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Do elderly people ever seek counseling?

Im 19 and love talking to elderly people who are like in there 80s and Im thinking about being a psychologist and think if I become one I want to counsel elderly people who are in pain, afraid of death, lost a spouse, or lonely. I love asking questions about when they where younger and their families. I hear all the time about teen counseling but is there a way I can counsel elderly. Do nursing homes pay for therapist to come by and help them?

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  • 7 years ago
    Favorite Answer

    I think that those who would benefit the most from counseling, usually don't seek it, and therefore usually don't get it. That includes older folks as well as youger ones. You might identify some such people at nursing homes just by circulating and visiting with people, once you are trained in clinical psychology. It would be nice if you could gain those people's confidence, and help them. You wouldn't get paid for it, though.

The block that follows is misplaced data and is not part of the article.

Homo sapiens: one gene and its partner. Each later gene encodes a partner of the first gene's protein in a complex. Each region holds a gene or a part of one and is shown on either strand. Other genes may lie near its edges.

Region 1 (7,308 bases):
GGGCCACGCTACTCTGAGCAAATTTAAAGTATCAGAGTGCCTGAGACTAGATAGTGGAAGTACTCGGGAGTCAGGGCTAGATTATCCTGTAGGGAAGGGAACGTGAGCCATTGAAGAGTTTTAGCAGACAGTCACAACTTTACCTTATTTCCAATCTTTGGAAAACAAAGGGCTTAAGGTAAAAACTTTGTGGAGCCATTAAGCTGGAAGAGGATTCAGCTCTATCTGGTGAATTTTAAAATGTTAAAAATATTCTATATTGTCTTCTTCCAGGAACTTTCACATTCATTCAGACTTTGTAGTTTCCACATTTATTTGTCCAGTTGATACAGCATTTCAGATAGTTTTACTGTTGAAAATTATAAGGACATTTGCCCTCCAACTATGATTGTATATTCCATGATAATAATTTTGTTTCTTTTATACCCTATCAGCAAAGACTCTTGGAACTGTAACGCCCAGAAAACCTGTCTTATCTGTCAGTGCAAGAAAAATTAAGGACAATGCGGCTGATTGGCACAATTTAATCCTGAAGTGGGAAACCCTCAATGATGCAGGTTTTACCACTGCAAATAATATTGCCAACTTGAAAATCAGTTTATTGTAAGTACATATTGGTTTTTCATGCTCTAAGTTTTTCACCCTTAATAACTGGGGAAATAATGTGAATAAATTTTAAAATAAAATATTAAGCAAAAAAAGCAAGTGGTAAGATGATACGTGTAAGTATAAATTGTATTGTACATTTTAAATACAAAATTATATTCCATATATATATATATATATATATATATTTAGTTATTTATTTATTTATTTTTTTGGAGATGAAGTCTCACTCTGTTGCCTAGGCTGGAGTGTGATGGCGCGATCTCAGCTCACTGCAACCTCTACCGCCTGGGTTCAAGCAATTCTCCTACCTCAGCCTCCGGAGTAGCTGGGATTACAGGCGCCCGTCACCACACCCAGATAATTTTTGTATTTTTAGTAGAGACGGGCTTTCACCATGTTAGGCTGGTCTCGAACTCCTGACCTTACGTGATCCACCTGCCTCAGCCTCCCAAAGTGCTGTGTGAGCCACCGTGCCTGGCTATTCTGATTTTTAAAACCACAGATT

Clinical psychology must be a frustrating field in which to work. So many times there is little in the way of positive results from counseling, and when it is helpful, it is likely to take years of sessions.

  • 7 years ago

    psychologists are supposed to be there to bring out the whys of why a person is having a problem. Everyone by age of 80 knows why they are in pain, afraid of death, lost a spouse or are lonely, so they would not need a psychologist. Plus your duties as a psychologist wouldn't be to "ask questions about when they were younger and about their families" but you could find out that information if your interest were more into ancestry.com and family tree research. You got the wrong impression of counseling the elderly.

  • Anonymous
    7 years ago